Could the SWAT-Related Death of a 7-Year-Old Have Been Avoided in Detroit?
In police work, mistakes can be deadly. And heartbreaking.
Early Sunday morning, officers from the Detroit Police Department went to a duplex on the city’s east side looking for Chauncey Louis Owens, who they believed had shot and killed a 17-year-old boy on Friday. The officers had a search warrant that covered both the upstairs and downstairs units in the duplex.
Because of the violent nature of the crime, service of the warrant was assigned to the Special Response Team, Detroit’s version of a SWAT unit. Seeking to surprise the suspect as he slept, officers threw a “flash-bang” grenade through a front window of the lower unit, then made a rapid entry through the front door. What happened next is the subject of debate, but the tragic results are these: An officer fired his weapon, and the bullet struck 7-year-old Aiyana Stanley-Jones, who had been sleeping on a couch in the living room. She was taken to a hospital but died from the wound. Owens was arrested in the raid, though he apparently was found in the upstairs unit.
And now come the questions, the most obvious of which of course is, could Aiyana’s death have been avoided? It almost certainly could have, but not necessarily for the reasons you might suspect. The gunshot that struck Aiyana in the neck was but the most tragic in a series of events that began with the murder of Jerean Mack, the boy who was gunned down outside a liquor store on Friday. This is not to excuse any mistakes the police may have made that led to Aiyana’s death, but in reading the news reports and opinion pieces about the tragedy it seems all but forgotten that if not for Mack’s murder, the police would have had no reason to look for Chauncey Owens in the first place.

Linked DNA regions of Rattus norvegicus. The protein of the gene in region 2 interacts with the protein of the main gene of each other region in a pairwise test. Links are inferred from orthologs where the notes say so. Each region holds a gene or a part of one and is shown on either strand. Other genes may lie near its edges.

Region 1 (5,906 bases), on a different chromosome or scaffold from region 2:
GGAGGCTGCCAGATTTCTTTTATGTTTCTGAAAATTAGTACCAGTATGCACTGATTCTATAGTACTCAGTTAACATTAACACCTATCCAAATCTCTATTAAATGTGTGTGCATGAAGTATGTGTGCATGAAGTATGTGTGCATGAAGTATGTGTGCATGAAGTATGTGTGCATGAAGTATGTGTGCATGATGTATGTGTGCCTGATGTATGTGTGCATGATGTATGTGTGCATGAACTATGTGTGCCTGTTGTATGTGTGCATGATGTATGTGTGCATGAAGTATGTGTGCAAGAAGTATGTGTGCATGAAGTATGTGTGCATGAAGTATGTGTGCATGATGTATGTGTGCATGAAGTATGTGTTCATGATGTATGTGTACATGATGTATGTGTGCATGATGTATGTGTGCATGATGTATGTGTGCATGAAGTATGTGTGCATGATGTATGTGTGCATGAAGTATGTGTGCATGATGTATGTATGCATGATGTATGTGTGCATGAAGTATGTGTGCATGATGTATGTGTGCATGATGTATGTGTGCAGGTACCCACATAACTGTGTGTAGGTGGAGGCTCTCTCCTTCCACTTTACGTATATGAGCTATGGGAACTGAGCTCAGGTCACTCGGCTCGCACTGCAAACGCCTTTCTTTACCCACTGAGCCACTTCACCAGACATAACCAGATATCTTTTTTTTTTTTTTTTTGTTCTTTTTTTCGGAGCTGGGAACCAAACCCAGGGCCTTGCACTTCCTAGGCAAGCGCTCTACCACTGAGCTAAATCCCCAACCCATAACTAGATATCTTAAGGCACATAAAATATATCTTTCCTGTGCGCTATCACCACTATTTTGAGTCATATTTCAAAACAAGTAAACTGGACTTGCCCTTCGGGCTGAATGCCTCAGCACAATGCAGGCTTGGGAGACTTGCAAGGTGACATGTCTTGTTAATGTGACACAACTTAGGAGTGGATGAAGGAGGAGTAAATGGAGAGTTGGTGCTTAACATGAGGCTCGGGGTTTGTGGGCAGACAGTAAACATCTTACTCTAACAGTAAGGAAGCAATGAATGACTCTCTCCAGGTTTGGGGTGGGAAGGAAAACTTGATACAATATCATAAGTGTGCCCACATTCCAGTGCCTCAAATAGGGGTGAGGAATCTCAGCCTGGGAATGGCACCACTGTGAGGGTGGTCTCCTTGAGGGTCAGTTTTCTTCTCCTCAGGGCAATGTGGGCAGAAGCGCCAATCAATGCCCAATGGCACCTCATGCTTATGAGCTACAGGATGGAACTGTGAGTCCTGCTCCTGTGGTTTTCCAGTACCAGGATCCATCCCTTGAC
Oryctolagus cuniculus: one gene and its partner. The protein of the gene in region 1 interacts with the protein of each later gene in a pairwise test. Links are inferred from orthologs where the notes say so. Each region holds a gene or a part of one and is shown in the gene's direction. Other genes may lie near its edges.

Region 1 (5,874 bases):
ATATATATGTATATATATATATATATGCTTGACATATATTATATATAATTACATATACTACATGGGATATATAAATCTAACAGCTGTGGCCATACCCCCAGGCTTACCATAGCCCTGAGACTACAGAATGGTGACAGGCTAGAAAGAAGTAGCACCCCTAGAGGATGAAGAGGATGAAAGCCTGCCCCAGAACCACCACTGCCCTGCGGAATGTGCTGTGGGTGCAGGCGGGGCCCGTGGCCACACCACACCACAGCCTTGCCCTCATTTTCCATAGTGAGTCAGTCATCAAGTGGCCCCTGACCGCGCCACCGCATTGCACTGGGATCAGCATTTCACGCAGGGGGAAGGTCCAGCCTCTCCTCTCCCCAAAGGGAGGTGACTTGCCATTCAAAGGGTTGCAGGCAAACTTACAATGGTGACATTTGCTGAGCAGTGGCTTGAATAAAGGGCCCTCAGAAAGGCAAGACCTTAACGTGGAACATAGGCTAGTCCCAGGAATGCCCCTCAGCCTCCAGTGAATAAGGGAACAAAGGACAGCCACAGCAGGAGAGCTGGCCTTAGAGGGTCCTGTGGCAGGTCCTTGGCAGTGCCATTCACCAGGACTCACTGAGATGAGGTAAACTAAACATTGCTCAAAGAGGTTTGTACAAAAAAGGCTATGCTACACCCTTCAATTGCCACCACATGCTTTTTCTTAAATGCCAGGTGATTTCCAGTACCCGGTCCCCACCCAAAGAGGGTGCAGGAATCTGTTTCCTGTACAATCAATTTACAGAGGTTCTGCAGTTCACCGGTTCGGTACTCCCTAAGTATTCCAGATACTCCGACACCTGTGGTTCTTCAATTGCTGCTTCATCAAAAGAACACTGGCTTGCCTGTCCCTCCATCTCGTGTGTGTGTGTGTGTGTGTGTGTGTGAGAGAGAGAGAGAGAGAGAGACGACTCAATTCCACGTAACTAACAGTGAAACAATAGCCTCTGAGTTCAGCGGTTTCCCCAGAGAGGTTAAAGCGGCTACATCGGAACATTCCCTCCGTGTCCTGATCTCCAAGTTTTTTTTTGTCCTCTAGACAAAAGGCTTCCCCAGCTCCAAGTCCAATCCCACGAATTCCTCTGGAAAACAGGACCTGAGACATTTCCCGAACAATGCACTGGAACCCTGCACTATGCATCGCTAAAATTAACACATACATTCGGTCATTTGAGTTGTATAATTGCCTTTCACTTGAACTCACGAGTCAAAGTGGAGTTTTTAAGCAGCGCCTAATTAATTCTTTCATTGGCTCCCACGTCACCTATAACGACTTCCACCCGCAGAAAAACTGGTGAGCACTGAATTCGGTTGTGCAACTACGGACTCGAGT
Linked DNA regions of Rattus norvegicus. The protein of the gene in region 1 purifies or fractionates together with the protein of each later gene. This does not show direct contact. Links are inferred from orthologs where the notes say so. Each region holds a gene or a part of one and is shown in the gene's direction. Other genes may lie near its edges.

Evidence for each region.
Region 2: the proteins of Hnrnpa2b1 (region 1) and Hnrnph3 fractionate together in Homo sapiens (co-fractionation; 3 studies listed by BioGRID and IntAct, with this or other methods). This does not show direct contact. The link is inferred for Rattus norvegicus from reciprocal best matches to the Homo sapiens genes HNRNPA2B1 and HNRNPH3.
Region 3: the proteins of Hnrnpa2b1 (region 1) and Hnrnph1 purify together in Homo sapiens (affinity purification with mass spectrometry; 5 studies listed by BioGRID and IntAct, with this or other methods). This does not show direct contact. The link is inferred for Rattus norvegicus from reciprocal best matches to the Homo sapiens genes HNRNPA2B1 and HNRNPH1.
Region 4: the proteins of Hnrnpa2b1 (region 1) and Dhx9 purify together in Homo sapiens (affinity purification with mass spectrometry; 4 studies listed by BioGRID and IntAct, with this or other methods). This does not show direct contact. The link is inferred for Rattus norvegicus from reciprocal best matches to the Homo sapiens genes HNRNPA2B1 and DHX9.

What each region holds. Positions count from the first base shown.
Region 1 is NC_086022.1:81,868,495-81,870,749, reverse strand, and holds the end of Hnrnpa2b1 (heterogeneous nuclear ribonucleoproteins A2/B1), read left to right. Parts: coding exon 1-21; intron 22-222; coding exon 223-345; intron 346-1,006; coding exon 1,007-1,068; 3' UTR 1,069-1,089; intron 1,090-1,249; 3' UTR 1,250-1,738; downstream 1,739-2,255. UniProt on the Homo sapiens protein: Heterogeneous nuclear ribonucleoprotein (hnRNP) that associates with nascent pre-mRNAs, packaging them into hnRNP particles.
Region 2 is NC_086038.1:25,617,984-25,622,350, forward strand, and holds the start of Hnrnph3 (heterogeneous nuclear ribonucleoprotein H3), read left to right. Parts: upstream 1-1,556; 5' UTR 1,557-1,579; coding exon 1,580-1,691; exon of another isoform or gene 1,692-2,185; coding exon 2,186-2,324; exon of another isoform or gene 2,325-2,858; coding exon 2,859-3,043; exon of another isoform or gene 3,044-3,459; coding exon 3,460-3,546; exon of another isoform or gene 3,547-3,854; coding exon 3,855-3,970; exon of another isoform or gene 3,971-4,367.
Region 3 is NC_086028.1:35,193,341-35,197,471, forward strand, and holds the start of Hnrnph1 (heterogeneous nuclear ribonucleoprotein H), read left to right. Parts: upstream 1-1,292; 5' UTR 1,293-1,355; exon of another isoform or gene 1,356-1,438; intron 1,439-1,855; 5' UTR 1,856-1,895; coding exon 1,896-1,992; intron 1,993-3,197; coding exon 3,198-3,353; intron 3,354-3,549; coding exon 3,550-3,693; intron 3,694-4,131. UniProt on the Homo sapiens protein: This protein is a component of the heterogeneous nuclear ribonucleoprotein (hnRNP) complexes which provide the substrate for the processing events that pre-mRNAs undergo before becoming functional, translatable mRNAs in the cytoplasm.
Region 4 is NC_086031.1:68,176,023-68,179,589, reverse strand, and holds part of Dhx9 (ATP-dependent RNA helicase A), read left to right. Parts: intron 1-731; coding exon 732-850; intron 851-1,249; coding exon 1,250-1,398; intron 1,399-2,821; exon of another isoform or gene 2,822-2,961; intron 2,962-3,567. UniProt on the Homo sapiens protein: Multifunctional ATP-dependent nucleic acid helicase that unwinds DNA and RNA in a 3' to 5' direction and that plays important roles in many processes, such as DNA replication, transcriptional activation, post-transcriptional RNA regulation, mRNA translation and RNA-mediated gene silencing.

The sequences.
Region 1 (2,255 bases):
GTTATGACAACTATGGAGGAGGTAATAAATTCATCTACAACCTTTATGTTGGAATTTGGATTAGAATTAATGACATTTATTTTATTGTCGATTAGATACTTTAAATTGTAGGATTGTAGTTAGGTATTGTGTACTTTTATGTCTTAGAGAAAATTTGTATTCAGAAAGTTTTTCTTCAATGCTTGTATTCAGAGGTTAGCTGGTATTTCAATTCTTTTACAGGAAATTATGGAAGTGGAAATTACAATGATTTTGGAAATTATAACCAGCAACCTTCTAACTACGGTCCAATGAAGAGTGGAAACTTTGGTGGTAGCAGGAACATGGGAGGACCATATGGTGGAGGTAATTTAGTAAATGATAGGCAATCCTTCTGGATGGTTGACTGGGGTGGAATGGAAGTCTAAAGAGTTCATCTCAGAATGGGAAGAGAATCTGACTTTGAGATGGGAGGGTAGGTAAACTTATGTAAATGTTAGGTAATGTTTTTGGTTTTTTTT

Still, police officers have a duty to pursue lawbreakers, no matter how violent, with due regard for the safety of others. After determining that Owens could be found at the duplex, officers had to choose from among several options in deciding what means of arresting him would be the safest for themselves, for other occupants in the building, and even for Owens.
The dangers of the method they chose, a late-night “dynamic entry,” are many and now tragically self-evident. But the other options the police most likely considered were not without their own inherent risks. The officers might have employed the “surround-and-call-out” method, in which they form a perimeter around the building and then, by telephone or public address system, direct the occupants to exit with their hands up. If the wanted suspect does not walk out with the others, a team of officers would then go in and attempt to find him. In this method the risk to innocent parties is minimized, but it opens the possibility that the suspect will take hostages. This would be followed by negotiations, but if the suspect refused to give up it would remain for officers to go in and get him, exposing the hostages to a potential gunfight. Would there be any less furor over Aiyana’s death if it had come under these circumstances?